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Coosa Panels Help Bring Modern Canal Boat to Life in Georgetown

on Tuesday, 04 August 2020.

The Lady Washington was the very first regularly formed boat on the Chesapeake and Ohio Canal in 1835. The local newspaper at the time said that it was a “handsomely decorated and ‘trim built’ craft” with a cabin roof painted red and white. The boat was most likely made of white oak and yellow pine, with its name displayed prominently on both sides, and a cargo hold that could carry 800 barrels of flour all the way to Georgetown. 

Now, 185 years after the Lady Washington made headlines, some impressive craftspeople are building a new one for the legendary Chesapeake and Ohio Canal that helped define an era. 

The replica in progress was designed by Tridentis, a naval architecture firm for Georgetown Heritage—the nonprofit working to revitalize historical Georgetown and the one-mile stretch of the Chesapeake and Ohio Canal National Historical Park. 

Using Coosa Panels for a Longer-Lasting Boat

The main difference between the replica and the original? Instead of oak and pine, the replica is being built out of Coosa panels—lightweight panels of high-density polyurethane foam reinforced with layers of fiberglass. These panels make it so lightweight that it needs ballasts of about 12,000 pounds of lead ingots to keep the battery-powered motors under water. 

There had been a replica before this one that had been on the canal for almost 30 years. But, after undergoing extensive damage over time, it was decommissioned in 2011. It sat in the canal growing mold until Georgetown Heritage and the National Park Service removed it in 2016. Because it was made of wood, it became waterlogged and damaged over time. To reduce maintenance as much as possible, the naval architecture firm went with Coosa panels. 

“They wanted it to last fifty years, with as little updating and overhauling as we can get,” Chris Addington, the project’s program manager, said. “It’s not going to rot, get waterlogged, or deform. It’s going to last for a really long time.” 

Final assembly and water trials are scheduled for this fall, and the boat is meant to make it’s canal debut on March 20, 2021. It will be pulled by mules, just like boats were in 1835. 

For more information and more history, read the full Washington Post article here.

Coosa Panels Can Give You the RV of Your Dreams

on Friday, 19 June 2020.

Over the last several years, RV usage has changed dramatically. While RVs used to be reserved for summer family camping trips, now they’ve become a staple in many people’s lifestyles. Longer, more frequent trips are now the norm, and many people are giving up on excessive space and opting for the adventurous RV lifestyle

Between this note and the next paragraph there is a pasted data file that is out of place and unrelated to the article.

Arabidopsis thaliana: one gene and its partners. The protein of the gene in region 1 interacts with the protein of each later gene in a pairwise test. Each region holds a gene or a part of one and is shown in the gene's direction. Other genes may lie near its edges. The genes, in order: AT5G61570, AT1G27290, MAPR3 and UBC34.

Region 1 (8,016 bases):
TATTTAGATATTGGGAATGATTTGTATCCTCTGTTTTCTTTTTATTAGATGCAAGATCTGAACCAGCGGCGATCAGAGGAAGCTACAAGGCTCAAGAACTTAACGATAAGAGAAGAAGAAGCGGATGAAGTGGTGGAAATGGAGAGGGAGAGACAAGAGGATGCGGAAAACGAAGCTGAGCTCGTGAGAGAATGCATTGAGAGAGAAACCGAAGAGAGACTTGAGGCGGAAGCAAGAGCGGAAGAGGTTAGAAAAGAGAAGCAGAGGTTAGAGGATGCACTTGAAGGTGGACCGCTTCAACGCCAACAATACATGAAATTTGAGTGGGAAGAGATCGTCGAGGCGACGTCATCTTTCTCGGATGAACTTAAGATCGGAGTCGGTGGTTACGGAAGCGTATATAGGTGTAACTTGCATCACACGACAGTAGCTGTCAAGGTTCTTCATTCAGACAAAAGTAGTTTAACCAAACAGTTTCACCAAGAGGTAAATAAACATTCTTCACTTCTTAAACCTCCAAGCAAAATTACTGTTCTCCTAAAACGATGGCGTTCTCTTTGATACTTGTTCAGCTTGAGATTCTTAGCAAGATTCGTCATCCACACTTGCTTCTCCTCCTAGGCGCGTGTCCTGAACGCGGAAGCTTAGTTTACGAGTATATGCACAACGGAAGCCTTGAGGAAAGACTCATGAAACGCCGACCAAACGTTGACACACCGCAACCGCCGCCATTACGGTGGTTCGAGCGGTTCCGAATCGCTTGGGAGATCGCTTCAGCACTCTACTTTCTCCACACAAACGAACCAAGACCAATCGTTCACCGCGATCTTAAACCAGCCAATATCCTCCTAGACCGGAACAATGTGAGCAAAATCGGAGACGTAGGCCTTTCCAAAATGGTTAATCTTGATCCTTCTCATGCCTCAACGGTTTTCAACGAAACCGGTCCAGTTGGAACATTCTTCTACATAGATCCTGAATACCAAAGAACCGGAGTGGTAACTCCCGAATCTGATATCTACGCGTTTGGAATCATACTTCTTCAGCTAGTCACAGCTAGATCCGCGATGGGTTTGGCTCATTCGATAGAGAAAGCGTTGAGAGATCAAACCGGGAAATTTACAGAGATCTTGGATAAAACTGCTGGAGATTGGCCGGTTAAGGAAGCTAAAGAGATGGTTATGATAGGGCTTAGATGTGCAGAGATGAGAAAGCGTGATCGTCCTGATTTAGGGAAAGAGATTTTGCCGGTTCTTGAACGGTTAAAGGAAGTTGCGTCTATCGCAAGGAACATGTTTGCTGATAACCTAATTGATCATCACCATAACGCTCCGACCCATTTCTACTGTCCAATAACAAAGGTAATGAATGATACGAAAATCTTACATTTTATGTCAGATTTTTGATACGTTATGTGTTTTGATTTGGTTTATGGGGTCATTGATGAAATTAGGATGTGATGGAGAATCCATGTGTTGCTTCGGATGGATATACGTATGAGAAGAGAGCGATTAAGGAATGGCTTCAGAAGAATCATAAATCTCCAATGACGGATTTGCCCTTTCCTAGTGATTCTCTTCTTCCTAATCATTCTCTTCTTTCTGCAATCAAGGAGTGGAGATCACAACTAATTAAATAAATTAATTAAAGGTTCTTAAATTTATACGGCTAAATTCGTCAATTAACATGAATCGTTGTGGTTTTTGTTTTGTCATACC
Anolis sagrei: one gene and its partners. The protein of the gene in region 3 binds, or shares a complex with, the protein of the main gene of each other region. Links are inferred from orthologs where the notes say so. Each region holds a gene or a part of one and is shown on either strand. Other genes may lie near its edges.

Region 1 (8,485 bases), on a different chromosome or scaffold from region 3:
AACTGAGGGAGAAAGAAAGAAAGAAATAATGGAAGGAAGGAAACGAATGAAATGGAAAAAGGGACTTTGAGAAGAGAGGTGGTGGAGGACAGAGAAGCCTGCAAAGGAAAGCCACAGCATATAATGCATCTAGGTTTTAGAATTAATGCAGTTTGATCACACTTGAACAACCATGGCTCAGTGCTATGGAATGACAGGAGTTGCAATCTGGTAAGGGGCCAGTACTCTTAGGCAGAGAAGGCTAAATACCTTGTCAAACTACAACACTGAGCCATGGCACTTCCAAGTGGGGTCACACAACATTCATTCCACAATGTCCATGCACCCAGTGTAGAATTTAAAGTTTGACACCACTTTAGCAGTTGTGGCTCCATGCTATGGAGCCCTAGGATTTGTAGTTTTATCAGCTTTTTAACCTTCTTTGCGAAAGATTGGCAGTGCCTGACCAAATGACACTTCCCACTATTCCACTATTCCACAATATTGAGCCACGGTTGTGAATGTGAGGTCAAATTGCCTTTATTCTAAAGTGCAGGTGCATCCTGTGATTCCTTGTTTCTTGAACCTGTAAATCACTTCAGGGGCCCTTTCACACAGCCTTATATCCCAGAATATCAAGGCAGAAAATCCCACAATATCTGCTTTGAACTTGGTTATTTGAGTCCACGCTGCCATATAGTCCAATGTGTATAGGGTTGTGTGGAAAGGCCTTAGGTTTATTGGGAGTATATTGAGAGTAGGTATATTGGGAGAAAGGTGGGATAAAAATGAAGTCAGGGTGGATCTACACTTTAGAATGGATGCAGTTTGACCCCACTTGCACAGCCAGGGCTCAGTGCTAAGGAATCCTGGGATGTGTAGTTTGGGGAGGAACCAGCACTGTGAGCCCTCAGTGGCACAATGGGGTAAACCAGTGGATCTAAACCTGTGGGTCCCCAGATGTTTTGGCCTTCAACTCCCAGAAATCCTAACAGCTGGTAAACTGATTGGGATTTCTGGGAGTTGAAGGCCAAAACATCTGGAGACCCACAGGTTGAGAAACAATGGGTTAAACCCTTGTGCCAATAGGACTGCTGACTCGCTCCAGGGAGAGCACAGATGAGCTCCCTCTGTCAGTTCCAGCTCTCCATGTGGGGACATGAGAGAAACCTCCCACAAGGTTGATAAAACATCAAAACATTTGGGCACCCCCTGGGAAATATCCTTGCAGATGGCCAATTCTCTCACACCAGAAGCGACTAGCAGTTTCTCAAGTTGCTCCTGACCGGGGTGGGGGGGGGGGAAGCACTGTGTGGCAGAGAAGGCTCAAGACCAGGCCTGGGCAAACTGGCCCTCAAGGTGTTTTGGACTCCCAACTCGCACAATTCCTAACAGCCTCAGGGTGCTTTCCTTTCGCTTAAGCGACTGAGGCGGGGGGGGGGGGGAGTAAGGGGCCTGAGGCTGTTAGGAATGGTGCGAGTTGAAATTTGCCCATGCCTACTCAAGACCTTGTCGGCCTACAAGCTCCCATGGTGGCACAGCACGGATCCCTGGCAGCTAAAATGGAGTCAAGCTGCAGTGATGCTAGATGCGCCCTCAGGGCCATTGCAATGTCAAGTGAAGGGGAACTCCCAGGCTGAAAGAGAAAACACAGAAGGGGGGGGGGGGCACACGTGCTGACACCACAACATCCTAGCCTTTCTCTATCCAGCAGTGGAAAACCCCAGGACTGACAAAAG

This shift has increased the demand for lighter weight vehicles with better fuel mileage. People need more dependable RVs that don’t require as much maintenance as the traditional models. That’s where Coosa Composites comes in. 

Use Coosa for a Stronger, Lighter RV

Coosa composite panels can be used for sub-floors, bathrooms, walls, roofs, ceilings, cabinets, bulkheads, luggage compartments, storage areas, and more! They’re extremely versatile, lightweight, and long-lasting. In addition to having a wide variety of applications, Coosa panels are easy to customize—they can be covered with ceramic tile, laminate, carpeting, wood, rubber non-skid, and more to achieve the design look you want. 

Lifetime Guarantee

Coosa panels will never rot or mold. They don’t absorb water—unlike laminated panels, which invite moisture in the minute a screw is installed. 

Extreme Durability

Our panels are extremely durable, and puncture resistant. They’re made with high-density polyurethane foam, and reinforced with fiberglass layers for a tough, lightweight panel. 


Coosa composite panels are half the weight and twice the insulation of alternative plywood floors. They also serve as a structural core and water barrier all in one—making them the perfect replacement for wood. You can save weight without sacrificing strength. 

Coosa Composite Options

Coosa panels are at the core of the strongest, lightest RVs available right now. We offer two different series and a range of sizes and thicknesses to suit your needs. The thickness of our panels ranges from ¼” to 2” thick. 


Our Bluewater Panels are mainly used for flooring, and are the strongest, stiffest panel, we offer. There are structural panels designed for applications that demand toughness. They’re available in densities 26# and 20#. 

Our Nautical Panels are mainly used for walls, bulkheads, and light structural applications. They’re available in densities 15#, 20#, and 24#. 

Interested in learning more about building your dream RV? Click here, or give us a call.

3 Reasons Electric School Buses Are the Future

on Tuesday, 26 May 2020.